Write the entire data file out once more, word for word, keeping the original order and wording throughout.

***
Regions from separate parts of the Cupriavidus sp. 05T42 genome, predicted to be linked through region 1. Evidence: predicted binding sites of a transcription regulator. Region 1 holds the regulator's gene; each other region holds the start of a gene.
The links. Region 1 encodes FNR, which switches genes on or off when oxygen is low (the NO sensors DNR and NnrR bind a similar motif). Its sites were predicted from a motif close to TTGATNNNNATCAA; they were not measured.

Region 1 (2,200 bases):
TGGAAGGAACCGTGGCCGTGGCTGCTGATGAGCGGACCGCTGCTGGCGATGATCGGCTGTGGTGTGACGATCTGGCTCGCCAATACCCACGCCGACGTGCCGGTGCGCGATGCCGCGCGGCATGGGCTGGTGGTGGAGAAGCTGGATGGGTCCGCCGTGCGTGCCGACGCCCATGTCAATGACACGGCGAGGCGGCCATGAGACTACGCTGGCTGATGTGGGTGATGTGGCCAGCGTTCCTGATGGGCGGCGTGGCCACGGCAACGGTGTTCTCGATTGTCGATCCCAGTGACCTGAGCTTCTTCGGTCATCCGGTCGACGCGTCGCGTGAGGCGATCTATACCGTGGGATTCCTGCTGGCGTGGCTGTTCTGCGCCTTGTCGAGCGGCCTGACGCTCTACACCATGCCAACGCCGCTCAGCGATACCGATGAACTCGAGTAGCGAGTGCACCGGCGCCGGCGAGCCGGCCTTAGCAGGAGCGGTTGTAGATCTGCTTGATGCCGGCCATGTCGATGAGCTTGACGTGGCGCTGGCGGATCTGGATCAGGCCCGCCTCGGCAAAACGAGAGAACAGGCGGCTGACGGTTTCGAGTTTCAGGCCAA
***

Regions from separate parts of the Cupriavidus sp. 05T42 genome, predicted to be linked through region 1. Evidence: predicted binding sites of a transcription regulator. Region 1 holds the regulator's gene; each other region holds the start of a gene.
The links. Region 1 encodes FNR, which switches genes on or off when oxygen is low (the NO sensors DNR and NnrR bind a similar motif). Its sites were predicted from a motif close to TTGATNNNNATCAA; they were not measured.

Region 1 (2,200 bases):
TGGAAGGAACCGTGGCCGTGGCTGCTGATGAGCGGACCGCTGCTGGCGATGATCGGCTGTGGTGTGACGATCTGGCTCGCCAATACCCACGCCGACGTGCCGGTGCGCGATGCCGCGCGGCATGGGCTGGTGGTGGAGAAGCTGGATGGGTCCGCCGTGCGTGCCGACGCCCATGTCAATGACACGGCGAGGCGGCCATGAGACTACGCTGGCTGATGTGGGTGATGTGGCCAGCGTTCCTGATGGGCGGCGTGGCCACGGCAACGGTGTTCTCGATTGTCGATCCCAGTGACCTGAGCTTCTTCGGTCATCCGGTCGACGCGTCGCGTGAGGCGATCTATACCGTGGGATTCCTGCTGGCGTGGCTGTTCTGCGCCTTGTCGAGCGGCCTGACGCTCTACACCATGCCAACGCCGCTCAGCGATACCGATGAACTCGAGTAGCGAGTGCACCGGCGCCGGCGAGCCGGCCTTAGCAGGAGCGGTTGTAGATCTGCTTGATGCCGGCCATGTCGATGAGCTTGACGTGGCGCTGGCGGATCTGGATCAGGCCCGCCTCGGCAAAACGAGAGAACAGGCGGCTGACGGTTTCGAGTTTCAGGCCAA